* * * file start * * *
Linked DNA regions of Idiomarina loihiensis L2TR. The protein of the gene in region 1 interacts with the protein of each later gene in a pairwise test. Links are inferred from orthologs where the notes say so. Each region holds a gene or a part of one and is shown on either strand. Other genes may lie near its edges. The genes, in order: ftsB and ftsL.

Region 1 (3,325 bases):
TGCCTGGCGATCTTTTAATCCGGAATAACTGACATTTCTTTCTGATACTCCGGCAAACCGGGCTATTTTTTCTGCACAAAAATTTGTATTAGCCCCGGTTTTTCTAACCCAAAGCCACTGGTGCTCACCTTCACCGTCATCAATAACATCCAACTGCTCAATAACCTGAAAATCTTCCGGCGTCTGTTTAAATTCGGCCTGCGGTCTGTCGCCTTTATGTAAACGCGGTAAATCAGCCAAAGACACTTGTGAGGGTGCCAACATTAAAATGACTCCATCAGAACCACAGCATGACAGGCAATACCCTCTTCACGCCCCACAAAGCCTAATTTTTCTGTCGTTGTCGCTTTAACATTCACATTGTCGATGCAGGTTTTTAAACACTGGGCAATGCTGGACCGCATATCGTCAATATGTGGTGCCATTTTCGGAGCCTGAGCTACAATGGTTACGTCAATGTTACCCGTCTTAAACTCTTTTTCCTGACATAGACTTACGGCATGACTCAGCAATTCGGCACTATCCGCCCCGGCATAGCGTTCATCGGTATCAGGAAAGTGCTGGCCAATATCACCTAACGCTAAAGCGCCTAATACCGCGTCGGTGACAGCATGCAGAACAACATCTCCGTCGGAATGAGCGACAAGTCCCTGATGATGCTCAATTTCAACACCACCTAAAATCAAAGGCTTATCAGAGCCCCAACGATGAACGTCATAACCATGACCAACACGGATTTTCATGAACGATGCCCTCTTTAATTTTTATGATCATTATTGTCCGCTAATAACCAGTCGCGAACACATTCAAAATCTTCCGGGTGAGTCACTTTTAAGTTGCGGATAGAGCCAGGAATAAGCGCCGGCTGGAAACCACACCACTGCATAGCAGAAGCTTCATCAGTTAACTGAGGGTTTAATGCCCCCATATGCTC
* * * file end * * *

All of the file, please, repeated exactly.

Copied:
Linked DNA regions of Idiomarina loihiensis L2TR. The protein of the gene in region 1 interacts with the protein of each later gene in a pairwise test. Links are inferred from orthologs where the notes say so. Each region holds a gene or a part of one and is shown on either strand. Other genes may lie near its edges. The genes, in order: ftsB and ftsL.

Region 1 (3,325 bases):
TGCCTGGCGATCTTTTAATCCGGAATAACTGACATTTCTTTCTGATACTCCGGCAAACCGGGCTATTTTTTCTGCACAAAAATTTGTATTAGCCCCGGTTTTTCTAACCCAAAGCCACTGGTGCTCACCTTCACCGTCATCAATAACATCCAACTGCTCAATAACCTGAAAATCTTCCGGCGTCTGTTTAAATTCGGCCTGCGGTCTGTCGCCTTTATGTAAACGCGGTAAATCAGCCAAAGACACTTGTGAGGGTGCCAACATTAAAATGACTCCATCAGAACCACAGCATGACAGGCAATACCCTCTTCACGCCCCACAAAGCCTAATTTTTCTGTCGTTGTCGCTTTAACATTCACATTGTCGATGCAGGTTTTTAAACACTGGGCAATGCTGGACCGCATATCGTCAATATGTGGTGCCATTTTCGGAGCCTGAGCTACAATGGTTACGTCAATGTTACCCGTCTTAAACTCTTTTTCCTGACATAGACTTACGGCATGACTCAGCAATTCGGCACTATCCGCCCCGGCATAGCGTTCATCGGTATCAGGAAAGTGCTGGCCAATATCACCTAACGCTAAAGCGCCTAATACCGCGTCGGTGACAGCATGCAGAACAACATCTCCGTCGGAATGAGCGACAAGTCCCTGATGATGCTCAATTTCAACACCACCTAAAATCAAAGGCTTATCAGAGCCCCAACGATGAACGTCATAACCATGACCAACACGGATTTTCATGAACGATGCCCTCTTTAATTTTTATGATCATTATTGTCCGCTAATAACCAGTCGCGAACACATTCAAAATCTTCCGGGTGAGTCACTTTTAAGTTGCGGATAGAGCCAGGAATAAGCGCCGGCTGGAAACCACACCACTGCATAGCAGAAGCTTCATCAGTTAACTGAGGGTTTAATGCCCCCATATGCTC